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Improvements already being made to port facilities

Nassau Cruise Port Limited (NCP) began officially managing the operation of Nassau’s cruise port on Wednesday and will begin construction work in earnest on the cruise port in a little more than two-and-a-half months, though it has already began making improvements to the facilities at Festival Place and received more than 250 job applications.

An advertisement posted by NCP explained that improvements have already been made to Festival Place’s bathrooms, which taxi cab drivers said they have had an issue with for years.

According to Bahamas Taxi Cab Union President Wesley Ferguson, taxicab drivers are excited by the early progress.

“The Bahamas Taxi Cab Union and its membership at the Prince George Dock are indeed excited by the much needed renovation of bathroom facilities by the Nassau Cruise Port team,” Ferguson said.

“Inadequate restroom facilities for taxi drivers has been a longstanding issue at Festival Place for many years, but thanks to the Cruise Port Limited team, proper restrooms at the port is a reality.

“The Bahamas Taxi Cab Union remains committed to the partnership with the Nassau Cruise Port on enhancing our working conditions and ultimately our tourism product.”

President of the Festival Place Tenants Association Yvette Prince said in the ad that there is a noticeable improvement to the experience in Festival Place for both visitors and vendors.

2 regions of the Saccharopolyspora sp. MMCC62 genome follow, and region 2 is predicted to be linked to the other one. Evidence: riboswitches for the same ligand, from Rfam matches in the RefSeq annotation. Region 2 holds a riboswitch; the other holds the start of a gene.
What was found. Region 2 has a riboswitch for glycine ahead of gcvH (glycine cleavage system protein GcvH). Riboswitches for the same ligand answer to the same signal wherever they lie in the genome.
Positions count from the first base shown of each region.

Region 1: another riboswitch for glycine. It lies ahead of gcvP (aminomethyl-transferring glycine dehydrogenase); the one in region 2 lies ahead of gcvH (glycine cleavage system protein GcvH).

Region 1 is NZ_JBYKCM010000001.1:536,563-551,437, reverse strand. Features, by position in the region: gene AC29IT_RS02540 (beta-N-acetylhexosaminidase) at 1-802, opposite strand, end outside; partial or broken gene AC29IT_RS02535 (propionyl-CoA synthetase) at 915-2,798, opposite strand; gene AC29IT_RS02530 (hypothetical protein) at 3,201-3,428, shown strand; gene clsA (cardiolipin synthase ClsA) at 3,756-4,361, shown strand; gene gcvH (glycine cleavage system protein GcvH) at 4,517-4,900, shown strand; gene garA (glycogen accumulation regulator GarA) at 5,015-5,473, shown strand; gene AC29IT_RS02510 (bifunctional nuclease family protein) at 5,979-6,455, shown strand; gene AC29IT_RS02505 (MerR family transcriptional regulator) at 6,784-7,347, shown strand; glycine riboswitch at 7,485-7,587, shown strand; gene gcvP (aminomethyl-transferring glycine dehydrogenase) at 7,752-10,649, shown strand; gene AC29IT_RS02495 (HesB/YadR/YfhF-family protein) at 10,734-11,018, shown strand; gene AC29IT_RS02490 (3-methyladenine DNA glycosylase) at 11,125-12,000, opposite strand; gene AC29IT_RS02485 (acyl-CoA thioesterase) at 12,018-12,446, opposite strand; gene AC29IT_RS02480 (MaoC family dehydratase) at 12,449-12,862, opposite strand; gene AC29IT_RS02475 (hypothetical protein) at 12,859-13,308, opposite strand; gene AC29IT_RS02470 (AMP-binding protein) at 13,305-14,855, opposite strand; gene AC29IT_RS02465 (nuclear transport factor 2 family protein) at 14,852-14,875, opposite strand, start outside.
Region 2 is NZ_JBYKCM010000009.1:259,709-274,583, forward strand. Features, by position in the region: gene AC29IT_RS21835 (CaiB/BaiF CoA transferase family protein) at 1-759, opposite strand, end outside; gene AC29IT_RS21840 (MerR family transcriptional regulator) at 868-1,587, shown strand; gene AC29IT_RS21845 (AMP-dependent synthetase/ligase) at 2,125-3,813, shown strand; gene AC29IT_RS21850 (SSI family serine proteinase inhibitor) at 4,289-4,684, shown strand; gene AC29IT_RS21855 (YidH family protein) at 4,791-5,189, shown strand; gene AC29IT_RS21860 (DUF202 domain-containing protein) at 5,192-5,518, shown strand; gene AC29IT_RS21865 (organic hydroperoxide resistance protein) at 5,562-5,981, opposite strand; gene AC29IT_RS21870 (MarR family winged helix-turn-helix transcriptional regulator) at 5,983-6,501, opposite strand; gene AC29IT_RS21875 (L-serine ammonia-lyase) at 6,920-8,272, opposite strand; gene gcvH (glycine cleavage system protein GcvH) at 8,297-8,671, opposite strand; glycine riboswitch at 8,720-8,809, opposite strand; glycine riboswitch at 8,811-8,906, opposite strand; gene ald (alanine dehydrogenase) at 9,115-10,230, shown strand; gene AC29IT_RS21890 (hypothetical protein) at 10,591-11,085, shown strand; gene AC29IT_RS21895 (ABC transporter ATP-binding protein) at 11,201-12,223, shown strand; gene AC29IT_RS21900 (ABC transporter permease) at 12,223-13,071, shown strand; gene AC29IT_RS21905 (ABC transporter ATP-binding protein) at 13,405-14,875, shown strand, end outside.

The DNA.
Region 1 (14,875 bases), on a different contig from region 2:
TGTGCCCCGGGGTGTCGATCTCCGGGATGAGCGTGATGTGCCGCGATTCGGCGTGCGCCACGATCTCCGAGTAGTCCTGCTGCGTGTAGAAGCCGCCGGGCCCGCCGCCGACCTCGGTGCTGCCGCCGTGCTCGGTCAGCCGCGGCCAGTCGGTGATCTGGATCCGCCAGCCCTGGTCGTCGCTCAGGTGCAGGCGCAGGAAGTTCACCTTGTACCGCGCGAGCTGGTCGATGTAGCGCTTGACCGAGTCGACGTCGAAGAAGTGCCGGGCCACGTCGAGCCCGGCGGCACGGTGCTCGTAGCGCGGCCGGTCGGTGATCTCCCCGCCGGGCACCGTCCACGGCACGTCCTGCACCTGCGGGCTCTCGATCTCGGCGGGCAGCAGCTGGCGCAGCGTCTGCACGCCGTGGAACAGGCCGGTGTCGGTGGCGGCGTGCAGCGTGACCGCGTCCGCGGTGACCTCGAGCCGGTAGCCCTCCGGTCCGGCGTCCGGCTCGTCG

“Nassau Cruise Port Limited has already begun improving the area and improving the working experience of the Festival Place tenants in the port and the arrival and departure experience of the cruise passengers,” she said.

“Mike Maura and his team are present on the ground and we continue to look forward to the future and our new Nassau Cruise Port.”

According to the ad, more than 60 vendors occupy spaces at Festival Place and in the new design for the cruise port, new spaces will be made available for them.

Global Ports Holding’s (GPH) investment in the cruise port could add $16 billion to the Bahamian economy over the next 25 years. The cost to redevelop the port could top $250 million.

The financial benefit could be as high as $640 million per year for the Bahamian economy via business transactions, employment opportunities, philanthropic endeavors and payments to the government.

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Chester Robards

Chester Robards rejoined The Nassau Guardian in November 2017 as a senior business reporter. He has covered myriad topics and events for The Nassau Guardian. Education: Florida International University, BS in Journalism

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